Use of performance-enhancing drugs ensnared not just All-Stars like Bonds and Clemens but also fringe players trying to hang on.
Former Sen. George Mitchell's report on steroids in baseball may be just the beginning of a new campaign to rid America's pastime of the scourge of performance-enhancing drugs.
Perhaps Major League Baseball Commissioner Bud Selig – who asked Senator Mitchell to take the job – hoped the report would be the end of an era, not the start of one. A study that solely focused on the problems of the past might have allowed MLB officials to declare the problem solved and move on.
But Mitchell's description of a pervasive drug culture in the sport, his listing of star players as drug users, and his push for widespread changes in baseball's testing regime could constitute a tough challenge to the continuation of the sport's status quo.
"The need is for everyone in baseball to work together to devise and implement the strongest [antidrug] strategy," said Mitchell at a press conference Thursday.
Mitchell was tapped to investigate baseball's drug issues in early 2006, after the book "Game of Shadows" was published, alleging that Barry Bonds and other players used performance-enhancing drugs.
Nearly 20 months later, following a probe that cost upwards of $20 million, Mitchell concluded something that to many fans seemed obvious: For more than a decade, the use of anabolic steroids and other performance-enhancing substances has been widespread in the major leagues.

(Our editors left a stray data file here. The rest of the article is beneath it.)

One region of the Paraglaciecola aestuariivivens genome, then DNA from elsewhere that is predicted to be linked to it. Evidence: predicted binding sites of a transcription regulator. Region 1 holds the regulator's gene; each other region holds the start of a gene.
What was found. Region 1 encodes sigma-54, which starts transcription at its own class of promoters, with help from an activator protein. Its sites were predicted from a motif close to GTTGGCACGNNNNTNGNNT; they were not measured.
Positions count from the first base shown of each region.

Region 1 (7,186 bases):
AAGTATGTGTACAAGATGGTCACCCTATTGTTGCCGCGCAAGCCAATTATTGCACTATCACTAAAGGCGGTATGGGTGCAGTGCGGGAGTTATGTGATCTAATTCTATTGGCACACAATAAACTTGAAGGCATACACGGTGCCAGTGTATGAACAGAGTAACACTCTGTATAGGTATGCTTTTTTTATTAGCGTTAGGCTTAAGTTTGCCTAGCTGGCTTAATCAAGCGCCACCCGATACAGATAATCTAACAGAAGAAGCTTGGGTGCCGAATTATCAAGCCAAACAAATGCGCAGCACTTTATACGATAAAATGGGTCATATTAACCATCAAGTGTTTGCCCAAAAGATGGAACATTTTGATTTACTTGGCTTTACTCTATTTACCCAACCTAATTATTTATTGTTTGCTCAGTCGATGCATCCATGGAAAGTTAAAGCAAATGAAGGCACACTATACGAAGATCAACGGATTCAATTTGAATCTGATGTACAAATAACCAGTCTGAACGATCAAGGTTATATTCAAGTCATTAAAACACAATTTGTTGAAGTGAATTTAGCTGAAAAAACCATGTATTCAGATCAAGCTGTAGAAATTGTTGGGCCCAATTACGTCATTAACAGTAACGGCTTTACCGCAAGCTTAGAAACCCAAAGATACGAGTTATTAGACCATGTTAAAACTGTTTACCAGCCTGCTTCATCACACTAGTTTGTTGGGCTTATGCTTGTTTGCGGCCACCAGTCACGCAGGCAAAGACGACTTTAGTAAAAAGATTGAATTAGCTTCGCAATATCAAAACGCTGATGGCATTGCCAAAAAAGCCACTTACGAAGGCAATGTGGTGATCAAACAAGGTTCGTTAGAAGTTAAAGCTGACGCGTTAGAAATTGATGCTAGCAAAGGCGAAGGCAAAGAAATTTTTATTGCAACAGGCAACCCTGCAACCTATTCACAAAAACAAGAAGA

Club officials routinely discussed the possibility of substance abuse when evaluating players, according to the report. Players who allegedly sought the boost of various performance-enhancing substances range from the brightest of All-Stars, such as former San Francisco Giants slugger Barry Bonds and former New York Yankees pitcher Roger Clemens, to those at the leagues' lower rungs, such as former Detroit Tiger and Washington National center fielder Exavier "Nook" Logan.
Everyone shared the blame for the development of the problem, according to the Mitchell report, including the players; the players' union, which resisted testing as an invasion of privacy; the owners, who prior to 2002 were solely focused on the economics of the sport; trainers and others who supplied the drugs.